The mission statement is available to external and internal constituencies of the College on the website by clicking on the link to "Mission" in "Quick Links" or going directly to the on-line Catalog.(8) It should be noted that the Catalog is no longer published in printed form. In addition to the availability of the mission statement on the website, students, faculty, staff, alumni board members, and trustees were issued mission cards in fall 2009 so that they would become familiar with the new mission statement.(9) Introduction to the College mission has also been woven into new student and trustee orientation. During the interview process for potential new faculty, the provost discusses the mission of the College and elements of the strategic plan with candidates.
Strategic planning had begun anew under President Donna M. Randall after she assumed the presidency of Albion College in 2007, succeeding Peter T. Mitchell who had developed Liberal Arts at Work. The strategic planning team consisted of members of the President's Administrative Council (PAC), three elected faculty representatives and one appointed faculty member, three members of the Board of Trustees, two students, two staff members, two alumni, and a community member. In a particularly important faculty retreat in March 2008, the faculty adopted a "One College" approach to Albion's future and to strategic planning initiatives. In essence, all constituents of the College community would be included in all elements of the strategic plan, all opinions would be valued, and the entire campus would work to implement the plan. A series of research teams were appointed, and their work was reported to the campus community in fall 2008. They continued to work throughout the 2008-2009 academic year. Membership on the research teams included faculty, staff, students, and, in some cases, members of the local community, trustees, and alumnae/i. The eleven research teams were the following: the Global Diversity Recruitment Team, the Global Diversity Research Team, the Center for Teaching and Learning Research Team, the Economic and Community Development Research Team, the Facilities Master Plan Steering Committee, the Faculty Salary and Compensation Research Team, the Wellness and Athletics Research Team, the Learning Commons Research Team, the Sustainability Research Team, the Curriculum Review, Innovation & Transformation Research Team, and the Fine and Performing Arts Research Team. Reports were submitted in the fall of 2008.(10)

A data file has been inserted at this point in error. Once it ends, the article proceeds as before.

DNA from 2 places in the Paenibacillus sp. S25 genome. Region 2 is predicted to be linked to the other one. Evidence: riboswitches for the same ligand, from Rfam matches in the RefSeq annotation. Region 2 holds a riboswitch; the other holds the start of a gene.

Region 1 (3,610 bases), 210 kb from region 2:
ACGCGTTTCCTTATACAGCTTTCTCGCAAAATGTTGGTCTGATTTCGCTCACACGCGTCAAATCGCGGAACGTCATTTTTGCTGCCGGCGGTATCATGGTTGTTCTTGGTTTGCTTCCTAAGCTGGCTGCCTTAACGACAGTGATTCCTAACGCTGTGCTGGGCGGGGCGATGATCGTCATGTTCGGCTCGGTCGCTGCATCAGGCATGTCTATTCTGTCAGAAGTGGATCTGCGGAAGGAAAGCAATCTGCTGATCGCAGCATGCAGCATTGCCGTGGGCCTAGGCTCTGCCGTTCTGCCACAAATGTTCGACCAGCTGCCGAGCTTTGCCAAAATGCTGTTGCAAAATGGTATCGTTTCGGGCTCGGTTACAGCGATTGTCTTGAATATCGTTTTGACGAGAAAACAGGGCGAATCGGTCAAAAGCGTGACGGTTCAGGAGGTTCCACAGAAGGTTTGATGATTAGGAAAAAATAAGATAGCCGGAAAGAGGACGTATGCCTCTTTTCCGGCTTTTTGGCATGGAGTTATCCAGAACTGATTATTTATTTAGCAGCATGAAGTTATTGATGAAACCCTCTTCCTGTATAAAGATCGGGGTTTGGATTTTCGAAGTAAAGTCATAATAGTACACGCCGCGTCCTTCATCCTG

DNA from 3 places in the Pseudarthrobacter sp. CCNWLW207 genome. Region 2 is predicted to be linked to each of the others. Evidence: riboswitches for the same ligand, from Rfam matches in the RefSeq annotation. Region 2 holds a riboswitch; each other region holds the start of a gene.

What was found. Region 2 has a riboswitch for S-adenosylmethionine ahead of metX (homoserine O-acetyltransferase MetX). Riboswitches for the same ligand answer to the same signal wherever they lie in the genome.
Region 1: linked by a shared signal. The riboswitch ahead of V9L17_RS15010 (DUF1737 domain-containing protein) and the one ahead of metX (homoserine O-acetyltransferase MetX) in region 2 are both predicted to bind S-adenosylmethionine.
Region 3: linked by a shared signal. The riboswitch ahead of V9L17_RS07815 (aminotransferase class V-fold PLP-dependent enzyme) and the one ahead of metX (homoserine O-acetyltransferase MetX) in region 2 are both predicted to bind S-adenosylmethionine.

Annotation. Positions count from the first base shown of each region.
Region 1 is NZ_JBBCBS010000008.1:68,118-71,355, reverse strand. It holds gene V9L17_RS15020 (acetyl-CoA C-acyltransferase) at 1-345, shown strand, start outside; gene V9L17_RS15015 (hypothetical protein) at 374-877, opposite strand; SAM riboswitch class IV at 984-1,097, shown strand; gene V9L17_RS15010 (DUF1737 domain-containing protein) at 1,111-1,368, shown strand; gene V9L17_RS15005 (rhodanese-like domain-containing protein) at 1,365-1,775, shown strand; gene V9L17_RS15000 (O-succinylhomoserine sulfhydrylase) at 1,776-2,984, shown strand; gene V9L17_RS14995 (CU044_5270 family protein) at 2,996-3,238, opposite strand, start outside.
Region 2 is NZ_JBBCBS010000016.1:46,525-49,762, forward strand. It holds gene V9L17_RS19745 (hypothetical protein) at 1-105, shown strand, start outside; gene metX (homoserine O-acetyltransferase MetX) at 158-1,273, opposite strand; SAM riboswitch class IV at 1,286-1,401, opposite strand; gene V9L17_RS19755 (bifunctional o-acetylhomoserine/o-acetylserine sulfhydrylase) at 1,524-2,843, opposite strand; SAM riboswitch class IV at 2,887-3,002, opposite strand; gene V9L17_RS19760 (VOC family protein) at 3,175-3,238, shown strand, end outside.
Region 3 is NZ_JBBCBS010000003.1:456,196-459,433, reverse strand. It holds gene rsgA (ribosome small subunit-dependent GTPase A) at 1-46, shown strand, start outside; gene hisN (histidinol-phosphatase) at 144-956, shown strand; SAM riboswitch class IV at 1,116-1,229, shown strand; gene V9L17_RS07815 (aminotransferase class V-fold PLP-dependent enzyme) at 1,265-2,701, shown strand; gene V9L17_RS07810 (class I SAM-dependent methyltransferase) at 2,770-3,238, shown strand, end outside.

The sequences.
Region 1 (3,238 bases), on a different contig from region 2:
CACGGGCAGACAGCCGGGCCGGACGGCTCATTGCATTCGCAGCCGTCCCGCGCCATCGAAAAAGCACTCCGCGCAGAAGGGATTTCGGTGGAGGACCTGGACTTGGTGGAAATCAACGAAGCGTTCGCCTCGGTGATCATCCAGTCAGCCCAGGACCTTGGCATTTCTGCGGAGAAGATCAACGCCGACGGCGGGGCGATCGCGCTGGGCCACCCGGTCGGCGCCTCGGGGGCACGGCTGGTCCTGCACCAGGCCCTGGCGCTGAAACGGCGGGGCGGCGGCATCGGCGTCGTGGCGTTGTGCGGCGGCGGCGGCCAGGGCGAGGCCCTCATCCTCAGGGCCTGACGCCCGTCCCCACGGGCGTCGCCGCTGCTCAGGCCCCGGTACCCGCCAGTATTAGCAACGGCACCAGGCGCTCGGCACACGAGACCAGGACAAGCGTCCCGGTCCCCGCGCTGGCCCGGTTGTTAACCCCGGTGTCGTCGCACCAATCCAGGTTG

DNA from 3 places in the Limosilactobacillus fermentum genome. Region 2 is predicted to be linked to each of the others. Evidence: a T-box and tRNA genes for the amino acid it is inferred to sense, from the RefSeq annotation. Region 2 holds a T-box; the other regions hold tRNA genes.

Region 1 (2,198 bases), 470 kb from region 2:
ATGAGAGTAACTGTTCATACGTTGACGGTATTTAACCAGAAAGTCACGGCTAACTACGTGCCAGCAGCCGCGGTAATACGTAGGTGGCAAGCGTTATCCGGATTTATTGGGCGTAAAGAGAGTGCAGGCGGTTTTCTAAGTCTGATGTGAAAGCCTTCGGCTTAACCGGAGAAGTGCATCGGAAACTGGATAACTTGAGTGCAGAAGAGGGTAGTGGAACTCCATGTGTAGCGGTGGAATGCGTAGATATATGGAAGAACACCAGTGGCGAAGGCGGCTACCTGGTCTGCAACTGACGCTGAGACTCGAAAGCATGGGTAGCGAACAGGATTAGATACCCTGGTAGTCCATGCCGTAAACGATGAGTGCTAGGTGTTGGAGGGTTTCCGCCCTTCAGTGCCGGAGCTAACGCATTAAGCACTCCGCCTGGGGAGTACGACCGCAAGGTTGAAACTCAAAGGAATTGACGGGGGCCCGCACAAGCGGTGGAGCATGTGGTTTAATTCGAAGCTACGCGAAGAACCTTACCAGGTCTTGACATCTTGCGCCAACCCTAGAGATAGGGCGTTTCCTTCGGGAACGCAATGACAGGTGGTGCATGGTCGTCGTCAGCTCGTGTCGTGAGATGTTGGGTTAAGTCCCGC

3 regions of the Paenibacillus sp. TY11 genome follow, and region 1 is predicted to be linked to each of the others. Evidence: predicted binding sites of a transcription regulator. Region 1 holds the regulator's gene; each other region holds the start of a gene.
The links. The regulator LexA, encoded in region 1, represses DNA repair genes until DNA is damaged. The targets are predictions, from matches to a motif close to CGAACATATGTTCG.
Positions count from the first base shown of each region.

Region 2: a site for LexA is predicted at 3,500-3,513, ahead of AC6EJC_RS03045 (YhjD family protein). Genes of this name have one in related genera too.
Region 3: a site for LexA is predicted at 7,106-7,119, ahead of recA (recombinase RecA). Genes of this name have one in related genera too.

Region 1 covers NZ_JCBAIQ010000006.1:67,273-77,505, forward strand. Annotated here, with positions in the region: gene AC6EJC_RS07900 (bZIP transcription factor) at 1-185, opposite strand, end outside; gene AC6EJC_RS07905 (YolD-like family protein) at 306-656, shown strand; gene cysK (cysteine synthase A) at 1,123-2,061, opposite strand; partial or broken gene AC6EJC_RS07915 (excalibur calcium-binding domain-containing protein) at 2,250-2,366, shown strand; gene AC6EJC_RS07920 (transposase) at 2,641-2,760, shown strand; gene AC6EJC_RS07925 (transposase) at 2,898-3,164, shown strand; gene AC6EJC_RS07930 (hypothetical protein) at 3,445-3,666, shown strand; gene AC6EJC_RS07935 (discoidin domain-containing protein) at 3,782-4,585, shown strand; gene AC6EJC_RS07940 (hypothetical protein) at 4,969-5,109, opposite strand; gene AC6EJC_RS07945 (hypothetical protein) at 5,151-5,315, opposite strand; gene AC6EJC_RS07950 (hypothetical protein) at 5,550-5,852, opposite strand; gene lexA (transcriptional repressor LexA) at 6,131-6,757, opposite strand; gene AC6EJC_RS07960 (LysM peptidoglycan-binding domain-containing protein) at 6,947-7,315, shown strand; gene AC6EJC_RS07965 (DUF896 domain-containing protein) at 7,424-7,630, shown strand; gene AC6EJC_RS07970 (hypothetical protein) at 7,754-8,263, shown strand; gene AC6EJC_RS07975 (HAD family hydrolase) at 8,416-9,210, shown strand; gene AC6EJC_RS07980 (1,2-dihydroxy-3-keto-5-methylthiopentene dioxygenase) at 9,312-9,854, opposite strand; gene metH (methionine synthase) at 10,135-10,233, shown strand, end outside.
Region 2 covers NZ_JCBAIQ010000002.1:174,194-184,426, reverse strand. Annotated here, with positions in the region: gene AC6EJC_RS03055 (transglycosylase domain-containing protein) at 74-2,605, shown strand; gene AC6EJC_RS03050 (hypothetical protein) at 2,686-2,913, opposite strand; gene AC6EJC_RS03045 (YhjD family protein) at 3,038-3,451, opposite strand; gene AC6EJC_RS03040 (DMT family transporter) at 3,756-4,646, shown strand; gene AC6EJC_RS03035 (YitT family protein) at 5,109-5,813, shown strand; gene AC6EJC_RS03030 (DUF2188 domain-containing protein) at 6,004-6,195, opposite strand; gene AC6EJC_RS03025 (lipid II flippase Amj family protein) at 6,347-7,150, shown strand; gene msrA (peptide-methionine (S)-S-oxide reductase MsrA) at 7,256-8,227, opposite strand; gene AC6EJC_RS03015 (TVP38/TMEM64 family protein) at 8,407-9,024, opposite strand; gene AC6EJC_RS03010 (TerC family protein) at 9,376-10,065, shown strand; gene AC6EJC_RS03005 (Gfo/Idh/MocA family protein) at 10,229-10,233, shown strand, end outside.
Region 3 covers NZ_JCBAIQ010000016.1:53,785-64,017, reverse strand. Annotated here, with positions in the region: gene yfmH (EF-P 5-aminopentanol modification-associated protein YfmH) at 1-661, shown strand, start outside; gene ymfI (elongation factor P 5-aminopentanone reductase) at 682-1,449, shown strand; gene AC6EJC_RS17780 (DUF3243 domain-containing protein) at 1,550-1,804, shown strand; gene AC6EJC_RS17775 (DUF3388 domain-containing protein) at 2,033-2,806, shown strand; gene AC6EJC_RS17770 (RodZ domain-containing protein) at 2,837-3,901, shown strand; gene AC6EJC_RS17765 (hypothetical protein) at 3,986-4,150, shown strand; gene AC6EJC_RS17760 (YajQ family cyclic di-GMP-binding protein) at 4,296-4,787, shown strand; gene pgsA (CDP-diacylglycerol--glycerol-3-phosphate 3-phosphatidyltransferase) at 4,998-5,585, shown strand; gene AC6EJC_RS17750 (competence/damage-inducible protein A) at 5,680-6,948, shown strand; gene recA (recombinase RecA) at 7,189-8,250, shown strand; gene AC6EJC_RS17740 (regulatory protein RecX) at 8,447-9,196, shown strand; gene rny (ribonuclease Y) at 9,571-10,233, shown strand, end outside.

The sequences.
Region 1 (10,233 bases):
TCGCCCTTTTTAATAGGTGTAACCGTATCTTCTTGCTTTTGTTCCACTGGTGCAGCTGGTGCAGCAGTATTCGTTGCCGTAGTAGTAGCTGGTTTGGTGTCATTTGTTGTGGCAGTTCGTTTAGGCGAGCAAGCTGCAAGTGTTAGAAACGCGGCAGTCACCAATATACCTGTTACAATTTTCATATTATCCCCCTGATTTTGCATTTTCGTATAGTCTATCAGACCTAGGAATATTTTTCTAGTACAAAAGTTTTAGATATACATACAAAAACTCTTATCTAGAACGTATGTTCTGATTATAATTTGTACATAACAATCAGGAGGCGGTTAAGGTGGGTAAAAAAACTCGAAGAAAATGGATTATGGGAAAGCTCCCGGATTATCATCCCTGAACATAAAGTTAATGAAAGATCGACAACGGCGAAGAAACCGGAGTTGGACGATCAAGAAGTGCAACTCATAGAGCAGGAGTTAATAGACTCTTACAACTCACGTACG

Through strategic planning, the College also formalized its vision, which, coupled with the mission, gives direction to carry out the three pillars of the plan: a future-oriented perspective, multiple strategic partnerships, and the transformation of critical thought to action. While written in the present tense, the vision is aspirational, and assessment measures are being designed to measure how well the College is achieving its vision. The College's vision is the following:
Albion College is nationally recognized for its academic excellence in the liberal arts tradition, a learning-centered commitment, and a future-oriented perspective. The College is a leader in preparing students to anticipate, solve, and prevent problems in order to improve the human and global condition. The College immerses students in the creation and processing of knowledge, and graduates skilled architects of societal change, active citizens, and future leaders.
Albion College also reaffirmed core values and established others as part of the strategic planning process. These values lie at the heart of the College and inform strategic directions. They are the following, and in condensed form, are also found on the reverse of the mission cards (11):
VALUES: As a measure of Albion College's commitment to our students, our public, and the liberal arts tradition, the vision espouses deeply-embedded core values.